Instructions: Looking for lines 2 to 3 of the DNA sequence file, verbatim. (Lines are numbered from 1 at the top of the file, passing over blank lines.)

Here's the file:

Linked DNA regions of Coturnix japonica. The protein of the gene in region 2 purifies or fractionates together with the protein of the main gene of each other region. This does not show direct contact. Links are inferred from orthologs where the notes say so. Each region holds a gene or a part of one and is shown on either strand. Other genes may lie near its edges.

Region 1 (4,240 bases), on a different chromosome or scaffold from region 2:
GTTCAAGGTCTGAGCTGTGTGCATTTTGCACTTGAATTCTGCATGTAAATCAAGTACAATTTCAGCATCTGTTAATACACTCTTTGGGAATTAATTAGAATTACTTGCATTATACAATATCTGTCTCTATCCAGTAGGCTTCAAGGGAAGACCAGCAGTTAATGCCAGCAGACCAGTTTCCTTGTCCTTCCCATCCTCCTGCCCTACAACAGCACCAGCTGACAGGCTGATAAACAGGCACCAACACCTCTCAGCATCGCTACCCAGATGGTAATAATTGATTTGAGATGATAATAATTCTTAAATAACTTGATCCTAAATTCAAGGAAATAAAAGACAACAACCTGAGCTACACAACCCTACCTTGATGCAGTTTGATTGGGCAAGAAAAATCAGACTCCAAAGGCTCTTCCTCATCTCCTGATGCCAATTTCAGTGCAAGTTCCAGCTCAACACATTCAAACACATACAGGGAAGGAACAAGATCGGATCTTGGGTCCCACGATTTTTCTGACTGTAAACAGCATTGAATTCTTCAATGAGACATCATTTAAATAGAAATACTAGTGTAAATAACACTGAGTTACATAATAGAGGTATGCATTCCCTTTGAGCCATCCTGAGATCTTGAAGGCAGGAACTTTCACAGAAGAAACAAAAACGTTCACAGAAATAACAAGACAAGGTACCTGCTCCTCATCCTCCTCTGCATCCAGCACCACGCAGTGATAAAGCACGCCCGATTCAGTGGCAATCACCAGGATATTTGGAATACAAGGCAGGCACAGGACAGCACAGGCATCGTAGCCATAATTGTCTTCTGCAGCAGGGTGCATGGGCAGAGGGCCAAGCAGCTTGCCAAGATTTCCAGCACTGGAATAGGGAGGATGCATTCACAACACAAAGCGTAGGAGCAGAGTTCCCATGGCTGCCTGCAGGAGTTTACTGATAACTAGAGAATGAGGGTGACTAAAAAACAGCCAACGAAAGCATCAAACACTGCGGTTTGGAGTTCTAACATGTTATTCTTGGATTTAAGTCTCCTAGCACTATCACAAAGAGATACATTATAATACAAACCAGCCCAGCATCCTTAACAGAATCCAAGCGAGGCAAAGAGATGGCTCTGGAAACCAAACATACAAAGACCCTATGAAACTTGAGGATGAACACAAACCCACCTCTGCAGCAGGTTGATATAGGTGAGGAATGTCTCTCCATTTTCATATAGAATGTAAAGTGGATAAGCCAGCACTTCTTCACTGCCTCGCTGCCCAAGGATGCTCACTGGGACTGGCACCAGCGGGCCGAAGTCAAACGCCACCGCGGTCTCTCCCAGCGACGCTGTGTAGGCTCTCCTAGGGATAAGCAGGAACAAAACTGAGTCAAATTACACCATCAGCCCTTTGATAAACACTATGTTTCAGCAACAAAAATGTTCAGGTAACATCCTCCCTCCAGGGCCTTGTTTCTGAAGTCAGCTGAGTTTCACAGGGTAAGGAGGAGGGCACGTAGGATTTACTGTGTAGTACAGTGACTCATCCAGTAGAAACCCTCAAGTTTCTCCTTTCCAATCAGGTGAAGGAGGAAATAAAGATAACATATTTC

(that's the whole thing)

Region 1 (4,240 bases), on a different chromosome or scaffold from region 2:
GTTCAAGGTCTGAGCTGTGTGCATTTTGCACTTGAATTCTGCATGTAAATCAAGTACAATTTCAGCATCTGTTAATACACTCTTTGGGAATTAATTAGAATTACTTGCATTATACAATATCTGTCTCTATCCAGTAGGCTTCAAGGGAAGACCAGCAGTTAATGCCAGCAGACCAGTTTCCTTGTCCTTCCCATCCTCCTGCCCTACAACAGCACCAGCTGACAGGCTGATAAACAGGCACCAACACCTCTCAGCATCGCTACCCAGATGGTAATAATTGATTTGAGATGATAATAATTCTTAAATAACTTGATCCTAAATTCAAGGAAATAAAAGACAACAACCTGAGCTACACAACCCTACCTTGATGCAGTTTGATTGGGCAAGAAAAATCAGACTCCAAAGGCTCTTCCTCATCTCCTGATGCCAATTTCAGTGCAAGTTCCAGCTCAACACATTCAAACACATACAGGGAAGGAACAAGATCGGATCTTGGGTCCCACGATTTTTCTGACTGTAAACAGCATTGAATTCTTCAATGAGACATCATTTAAATAGAAATACTAGTGTAAATAACACTGAGTTACATAATAGAGGTATGCATTCCCTTTGAGCCATCCTGAGATCTTGAAGGCAGGAACTTTCACAGAAGAAACAAAAACGTTCACAGAAATAACAAGACAAGGTACCTGCTCCTCATCCTCCTCTGCATCCAGCACCACGCAGTGATAAAGCACGCCCGATTCAGTGGCAATCACCAGGATATTTGGAATACAAGGCAGGCACAGGACAGCACAGGCATCGTAGCCATAATTGTCTTCTGCAGCAGGGTGCATGGGCAGAGGGCCAAGCAGCTTGCCAAGATTTCCAGCACTGGAATAGGGAGGATGCATTCACAACACAAAGCGTAGGAGCAGAGTTCCCATGGCTGCCTGCAGGAGTTTACTGATAACTAGAGAATGAGGGTGACTAAAAAACAGCCAACGAAAGCATCAAACACTGCGGTTTGGAGTTCTAACATGTTATTCTTGGATTTAAGTCTCCTAGCACTATCACAAAGAGATACATTATAATACAAACCAGCCCAGCATCCTTAACAGAATCCAAGCGAGGCAAAGAGATGGCTCTGGAAACCAAACATACAAAGACCCTATGAAACTTGAGGATGAACACAAACCCACCTCTGCAGCAGGTTGATATAGGTGAGGAATGTCTCTCCATTTTCATATAGAATGTAAAGTGGATAAGCCAGCACTTCTTCACTGCCTCGCTGCCCAAGGATGCTCACTGGGACTGGCACCAGCGGGCCGAAGTCAAACGCCACCGCGGTCTCTCCCAGCGACGCTGTGTAGGCTCTCCTAGGGATAAGCAGGAACAAAACTGAGTCAAATTACACCATCAGCCCTTTGATAAACACTATGTTTCAGCAACAAAAATGTTCAGGTAACATCCTCCCTCCAGGGCCTTGTTTCTGAAGTCAGCTGAGTTTCACAGGGTAAGGAGGAGGGCACGTAGGATTTACTGTGTAGTACAGTGACTCATCCAGTAGAAACCCTCAAGTTTCTCCTTTCCAATCAGGTGAAGGAGGAAATAAAGATAACATATTTC